Department of Education and Early Development
Alaska State Libraries, Archives, & Museums
The Sheldon Jackson Museum’s April Artifact of the Month is a pair of Athabascan moccasins (SJ-IV-X-65A,B). They were collected by Reverend John White, who was given the footwear by Hudson Stuck, Archdeacon of the Yukon. The moccasins were later passed on to William H. White who donated the moccasins and twenty-five other artifacts to the Sheldon Jackson Museum in memory of Reverend White in November of 1995. The April Artifacts of the Month are interesting not only for their association with a well-known figure in Alaska’s history but also because they are the only Yukon-Tanana style moccasins in the museum’s collection.
Hudson Stuck, social reformer, Episcopal clergyman, and author of many periodicals and five books, is best known for his missionary activities in Alaska and for being among the first to successfully climb to the top of Denali. Stuck was born in London, England on Nov. 11, 1865. After attending King’s College, he moved to Texas where he worked as a cowboy and a teacher for four years until he began studying theology at the University of the South in Sewanee, Tennessee. He was ordained a priest in 1892 and proceeded to write articles and give sermons on everything from lynching and gun control to the need for recreational areas. His activism focused on a myriad of social issues and culminated in the founding of a night school for millworkers, a home for indigent women, a home for orphaned children, and contributed to the passage of the first law in Texas to curb child abuse. Desirous of new challenges, Stuck moved to Alaska in 1904 where he became the Archdeacon of the Yukon and the Arctic – a land area approximately 250,000 miles in size. He travelled year round using dogsled in the winter and boats in the warmer months, delivering sermons to miners, woodcutters, and Alaska Natives. In 1913, he co-organized and co-led the first successful ascent up Denali. On Oct. 10, 1920, after a long adventurous life, Stuck passed away from pneumonia in Fort Yukon.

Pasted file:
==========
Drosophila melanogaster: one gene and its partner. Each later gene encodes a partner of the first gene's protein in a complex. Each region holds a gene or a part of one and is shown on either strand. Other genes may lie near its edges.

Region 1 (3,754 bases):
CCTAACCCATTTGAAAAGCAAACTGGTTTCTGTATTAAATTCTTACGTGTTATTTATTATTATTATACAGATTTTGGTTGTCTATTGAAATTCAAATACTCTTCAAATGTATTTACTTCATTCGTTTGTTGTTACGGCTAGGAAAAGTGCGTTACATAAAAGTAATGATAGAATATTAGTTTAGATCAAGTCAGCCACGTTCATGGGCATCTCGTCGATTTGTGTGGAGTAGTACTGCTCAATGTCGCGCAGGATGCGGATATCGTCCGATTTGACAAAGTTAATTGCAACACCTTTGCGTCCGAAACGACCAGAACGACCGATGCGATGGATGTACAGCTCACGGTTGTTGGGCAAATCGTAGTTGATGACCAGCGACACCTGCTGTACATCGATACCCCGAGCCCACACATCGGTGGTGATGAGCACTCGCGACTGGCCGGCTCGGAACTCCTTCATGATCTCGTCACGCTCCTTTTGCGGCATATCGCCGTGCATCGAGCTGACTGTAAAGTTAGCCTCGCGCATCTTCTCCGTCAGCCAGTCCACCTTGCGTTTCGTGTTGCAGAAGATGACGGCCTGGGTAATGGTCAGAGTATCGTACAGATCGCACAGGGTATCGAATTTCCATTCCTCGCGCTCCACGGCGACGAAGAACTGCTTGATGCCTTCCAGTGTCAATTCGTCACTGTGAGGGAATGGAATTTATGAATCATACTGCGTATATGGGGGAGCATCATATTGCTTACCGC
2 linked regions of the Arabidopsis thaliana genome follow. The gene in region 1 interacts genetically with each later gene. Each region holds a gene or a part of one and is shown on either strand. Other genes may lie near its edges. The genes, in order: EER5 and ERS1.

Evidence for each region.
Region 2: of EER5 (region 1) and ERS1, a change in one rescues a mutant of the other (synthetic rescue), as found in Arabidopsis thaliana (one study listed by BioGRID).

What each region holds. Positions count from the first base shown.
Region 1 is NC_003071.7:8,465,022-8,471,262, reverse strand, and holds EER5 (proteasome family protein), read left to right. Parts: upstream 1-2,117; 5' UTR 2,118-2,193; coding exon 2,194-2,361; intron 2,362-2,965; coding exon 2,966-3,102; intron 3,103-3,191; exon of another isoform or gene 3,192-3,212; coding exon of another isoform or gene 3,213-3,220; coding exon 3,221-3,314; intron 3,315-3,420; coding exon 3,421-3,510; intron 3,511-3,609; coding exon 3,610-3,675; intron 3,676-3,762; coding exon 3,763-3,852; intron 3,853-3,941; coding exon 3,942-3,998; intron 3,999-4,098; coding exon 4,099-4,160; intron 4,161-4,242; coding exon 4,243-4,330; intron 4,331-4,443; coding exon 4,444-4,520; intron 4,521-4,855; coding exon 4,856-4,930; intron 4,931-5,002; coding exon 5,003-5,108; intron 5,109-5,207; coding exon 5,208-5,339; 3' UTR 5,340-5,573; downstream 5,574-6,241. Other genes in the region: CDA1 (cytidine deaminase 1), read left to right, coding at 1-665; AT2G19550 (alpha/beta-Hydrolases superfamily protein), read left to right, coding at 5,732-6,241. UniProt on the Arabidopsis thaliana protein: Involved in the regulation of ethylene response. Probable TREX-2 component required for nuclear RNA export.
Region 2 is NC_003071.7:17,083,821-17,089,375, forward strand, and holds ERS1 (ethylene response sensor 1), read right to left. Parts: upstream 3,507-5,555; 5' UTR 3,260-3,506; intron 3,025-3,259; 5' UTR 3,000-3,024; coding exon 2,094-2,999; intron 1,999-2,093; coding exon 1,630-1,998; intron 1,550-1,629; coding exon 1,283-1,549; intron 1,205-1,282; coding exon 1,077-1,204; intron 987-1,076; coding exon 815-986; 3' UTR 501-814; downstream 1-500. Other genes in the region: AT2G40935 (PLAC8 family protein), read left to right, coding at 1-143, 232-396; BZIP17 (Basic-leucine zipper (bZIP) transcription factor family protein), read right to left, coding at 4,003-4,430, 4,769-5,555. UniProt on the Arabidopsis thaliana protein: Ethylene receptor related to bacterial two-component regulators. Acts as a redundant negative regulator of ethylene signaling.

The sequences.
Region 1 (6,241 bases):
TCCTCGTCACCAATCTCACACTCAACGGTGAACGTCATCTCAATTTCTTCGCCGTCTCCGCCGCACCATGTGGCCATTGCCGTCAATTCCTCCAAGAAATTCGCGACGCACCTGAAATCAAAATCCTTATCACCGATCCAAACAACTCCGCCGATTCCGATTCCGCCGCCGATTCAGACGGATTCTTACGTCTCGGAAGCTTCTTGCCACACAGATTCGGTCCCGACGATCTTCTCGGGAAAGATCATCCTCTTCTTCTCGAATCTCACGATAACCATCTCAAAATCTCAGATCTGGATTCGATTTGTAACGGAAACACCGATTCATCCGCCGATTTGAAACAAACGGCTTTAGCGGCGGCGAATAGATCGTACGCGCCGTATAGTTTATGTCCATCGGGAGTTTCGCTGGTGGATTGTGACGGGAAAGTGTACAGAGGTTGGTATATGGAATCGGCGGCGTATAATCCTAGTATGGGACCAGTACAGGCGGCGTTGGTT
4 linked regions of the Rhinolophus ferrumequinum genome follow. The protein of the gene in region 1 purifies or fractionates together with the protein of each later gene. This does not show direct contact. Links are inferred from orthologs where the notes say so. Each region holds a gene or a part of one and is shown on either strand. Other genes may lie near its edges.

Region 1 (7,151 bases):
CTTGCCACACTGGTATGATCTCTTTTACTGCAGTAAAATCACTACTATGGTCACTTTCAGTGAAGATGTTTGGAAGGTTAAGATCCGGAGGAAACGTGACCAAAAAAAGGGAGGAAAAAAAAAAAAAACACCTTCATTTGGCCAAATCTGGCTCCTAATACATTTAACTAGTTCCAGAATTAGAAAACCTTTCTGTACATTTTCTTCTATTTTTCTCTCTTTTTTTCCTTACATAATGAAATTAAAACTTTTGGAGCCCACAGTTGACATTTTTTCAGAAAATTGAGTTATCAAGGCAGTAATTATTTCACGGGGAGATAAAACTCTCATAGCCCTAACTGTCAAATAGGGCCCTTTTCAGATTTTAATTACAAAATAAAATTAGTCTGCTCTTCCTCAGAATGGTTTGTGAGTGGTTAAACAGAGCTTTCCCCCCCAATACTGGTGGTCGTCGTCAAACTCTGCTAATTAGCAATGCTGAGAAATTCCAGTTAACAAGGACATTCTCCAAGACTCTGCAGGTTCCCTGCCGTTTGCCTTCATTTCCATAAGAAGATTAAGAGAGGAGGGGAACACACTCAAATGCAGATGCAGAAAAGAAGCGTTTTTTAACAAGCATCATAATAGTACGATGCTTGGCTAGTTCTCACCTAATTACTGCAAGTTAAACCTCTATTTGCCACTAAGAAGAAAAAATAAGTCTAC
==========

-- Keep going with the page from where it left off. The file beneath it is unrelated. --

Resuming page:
Based on an inscription on a white cloth commercial tag that was attached to one of the two moccasins at the time they were donated to the museum, the footwear was given to Reverend John White, by Stuck who had “travelled ‘mushed’ in them.” Based on the handwritten inscription and the fact that Reverend White was the rector of St. Mary’s Episcopal Church in Nome from mid-1903 until mid-1906, it is highly likely that Stuck collected the moccasins during his first few years in Alaska.
The April Artifact(s) of the Month are made of smoked moose hide, have large vamps, rounded toes, high ankle flaps, and t-shaped heel seams. The moccasins themselves are sewn with sinew and the beadwork is thread sewn. They are unevenly soiled on the interior, showing possible signs of use-related wear, and have been slightly altered. A piece of commercially tanned leather has been recycled and sewn to the exterior of the soles, but it is unknown when or by whom. There have also been draw string cords added at some point. The shape and form of the Artifact(s) of the Month are not unique to any region in traditional Athabascan territory, but the beadwork in the vamps gives clues to the likely geographic origin.
The couched and spot stitched beadwork in the moccasin vamps features symmetry, contrast, motif, color and media types characteristic of the traditional Yukon-Tanana beading style. Both the limited number of elements and their simplicity and minimal outlining are common to this particular style. The juxtaposition of the star, foliage, and petal or teardrop shapes against the open background emphasize contrast – a hallmark of this region. Many beadwork examples from this area, according to Kate C. Duncan, feature stem designs, especially hair stems, and in this footwear, the stem networks are prominent. The majority of the beading is done in white, green, and teal blue glass seed beads - three of the colors most prominent in Yukon-Tanana beadwork. Both the presence of wisps at the points of the leaves and teardrops and the incorporation of dark, gold-toned metal faceted beads, likely copper alloy, is frequently found in Yukon-Tanana beadwork.
The Sheldon Jackson Museum is home to over one hundred Athabascan artifacts. Many of these artifacts and the April Artifact(s) of the Month may be seen during the museum’s operating hours Tuesday through Saturday between 10am and 4pm. The April Artifact of the Month will be on exhibit until April 30th. General admission is $6, $5 for seniors, and free for those 18 and under or members of either the Friends of the Sheldon Jackson Museum or Friends of the Alaska State Museum.
Duncan, Kate C. Northern Athabascan Art: A Beadwork Tradition. Seattle, WA. : University of Washington Press, 1989. Print
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